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 After suffering from severe flank pain all summer, Matty McClain decided to visit his general practitioner in late 2018. Blood tests results seemed normal, but when Matty examined his results more closely online, he noticed that his creatinine had gone from less than .99 milligrams/deciliters (mg/dL)* to 1.36mgl/dL and his estimated glomerular filtration rate from over 90 millimeters/minute (mL/min)* to 62 (mL/min) in under four months. 

“I mentioned this to my doctor who said, ‘Yeah, that is strange’,” Matty said. 

His doctor ordered a follow-up ultrasound, which showed that Matty had masses on both kidneys. A CT scan followed, which showed that the mass on the left kidney was seven cm and the mass on the right kidney was 6 cm. 

“I think it’s important to be your own advocate, not just in regard to cancer but in general,” Matty said. “If I hadn’t questioned my initial lab results, who know how long it would have been until my cancer was diagnosed.” 

Since he lived in a rural town, a radiologist recommended that Matty drive to either Reno, Nevada or Los Angeles, California to see a nephrologist or urologist as soon as possible. Matty’s sister-in-law, who is a chemotherapy nurse, was able to connect Matty with an oncologist in California. 

There Matty underwent a battery of tests. He had another CT, a brain scan, and a bone scan. Luckily, no other tumors or lesions were found elsewhere in his body. 

“I was also relieved that the tumor over my right kidney was most likely a myolipoma (a rare benign tumor). However, the tumor on my left kidney appeared to be cancer,” Matty said. The tumor extended out to his renal vein and into Matty’s interior vena cava. There also appeared to be a second tumor on Matty’s left adrenal gland. 

The next step was surgery in January 2019 to remove both tumors and thrombus as well as his left kidney and adrenal gland.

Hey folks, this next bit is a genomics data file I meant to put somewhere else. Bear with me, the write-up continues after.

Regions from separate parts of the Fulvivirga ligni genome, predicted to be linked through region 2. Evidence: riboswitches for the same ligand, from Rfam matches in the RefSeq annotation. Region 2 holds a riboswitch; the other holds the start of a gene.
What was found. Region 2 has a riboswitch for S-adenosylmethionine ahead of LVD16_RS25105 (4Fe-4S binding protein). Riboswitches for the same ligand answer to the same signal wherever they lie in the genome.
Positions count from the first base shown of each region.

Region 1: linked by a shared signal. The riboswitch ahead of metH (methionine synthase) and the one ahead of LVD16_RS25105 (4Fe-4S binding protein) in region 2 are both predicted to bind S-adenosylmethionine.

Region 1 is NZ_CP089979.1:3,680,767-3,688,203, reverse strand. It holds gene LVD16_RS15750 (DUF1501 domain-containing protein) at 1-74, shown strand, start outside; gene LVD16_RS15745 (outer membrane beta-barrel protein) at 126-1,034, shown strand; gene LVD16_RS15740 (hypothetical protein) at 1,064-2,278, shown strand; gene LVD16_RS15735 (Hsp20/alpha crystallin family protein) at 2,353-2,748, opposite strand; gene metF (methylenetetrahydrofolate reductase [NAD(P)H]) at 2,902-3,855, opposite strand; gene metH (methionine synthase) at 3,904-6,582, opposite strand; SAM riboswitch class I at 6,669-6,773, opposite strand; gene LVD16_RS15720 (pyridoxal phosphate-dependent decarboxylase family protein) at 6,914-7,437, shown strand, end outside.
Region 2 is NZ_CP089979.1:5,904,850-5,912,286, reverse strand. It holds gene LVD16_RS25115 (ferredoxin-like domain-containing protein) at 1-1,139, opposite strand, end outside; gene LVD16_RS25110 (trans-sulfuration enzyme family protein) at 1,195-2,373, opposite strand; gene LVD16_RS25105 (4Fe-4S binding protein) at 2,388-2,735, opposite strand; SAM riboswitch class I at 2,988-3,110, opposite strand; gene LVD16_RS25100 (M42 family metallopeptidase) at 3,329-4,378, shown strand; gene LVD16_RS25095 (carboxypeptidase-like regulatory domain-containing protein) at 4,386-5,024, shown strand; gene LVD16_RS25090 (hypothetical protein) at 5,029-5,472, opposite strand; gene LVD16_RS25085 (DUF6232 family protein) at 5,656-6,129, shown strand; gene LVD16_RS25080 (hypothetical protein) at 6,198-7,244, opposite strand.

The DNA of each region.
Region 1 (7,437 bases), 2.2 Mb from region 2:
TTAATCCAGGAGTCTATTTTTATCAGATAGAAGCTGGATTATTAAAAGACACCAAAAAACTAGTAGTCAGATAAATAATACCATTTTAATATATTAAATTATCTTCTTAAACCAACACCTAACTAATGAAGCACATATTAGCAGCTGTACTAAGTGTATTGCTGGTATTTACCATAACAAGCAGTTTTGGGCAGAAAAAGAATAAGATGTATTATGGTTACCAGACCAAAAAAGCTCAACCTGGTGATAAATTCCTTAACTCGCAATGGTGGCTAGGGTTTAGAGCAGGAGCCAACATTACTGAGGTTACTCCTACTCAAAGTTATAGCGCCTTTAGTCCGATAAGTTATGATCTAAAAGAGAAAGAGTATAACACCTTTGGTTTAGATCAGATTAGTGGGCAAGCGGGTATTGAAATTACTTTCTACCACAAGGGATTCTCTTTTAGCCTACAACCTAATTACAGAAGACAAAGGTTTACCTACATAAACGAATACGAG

“The most difficult thing was accepting my stage IV/grade diagnosis,” Matty said, about finding out that his cancer was Stage IV grade 4 renal cell carcinoma. 

Matty and his wife Heather

But his remaining kidney wasn’t fully functional yet. Matty began retaining fluid after surgery, gaining nearly 40 pounds of fluid in two days. Dialysis helped his kidney function stabilize. His surgery also caused infections that landed Matty in the hospital for an additional 20 days. 

Matty’s support system was there throughout the journey. 

“I would not be where I am today without [my wife]. She was by my side every step of the way,” Matty said. 

His sister and brother-in-law were also very supportive, sharing their home with Matty and his wife when they had to pull up stakes and relocate from the mountains to Los Angeles for five months. 

“They took us into their home and made us feel loved and welcomed. I will never be able to repay their kindness,” he said. 

Making sure he was informed about kidney cancer from reliable sources was also critical. 

“While it’s important and natural to want to educate yourself on your disease, the internet can be a really scary place,” Matty said, crediting websites like the National Comprehensive Cancer Network (NCCN) and KCCure.org and KidneyCancer.org for helping him have well-informed discussions with his care team. 

Matty is just over one and half years with no evidence of disease (NED). 

“Sometimes it’s hard- I worry if I will relapse, but I try and just focus on the present,” Matty said. “I am hoping to celebrate two years NED this January. In the meantime, I am back to snowboarding, bike riding, and playing golf.” 



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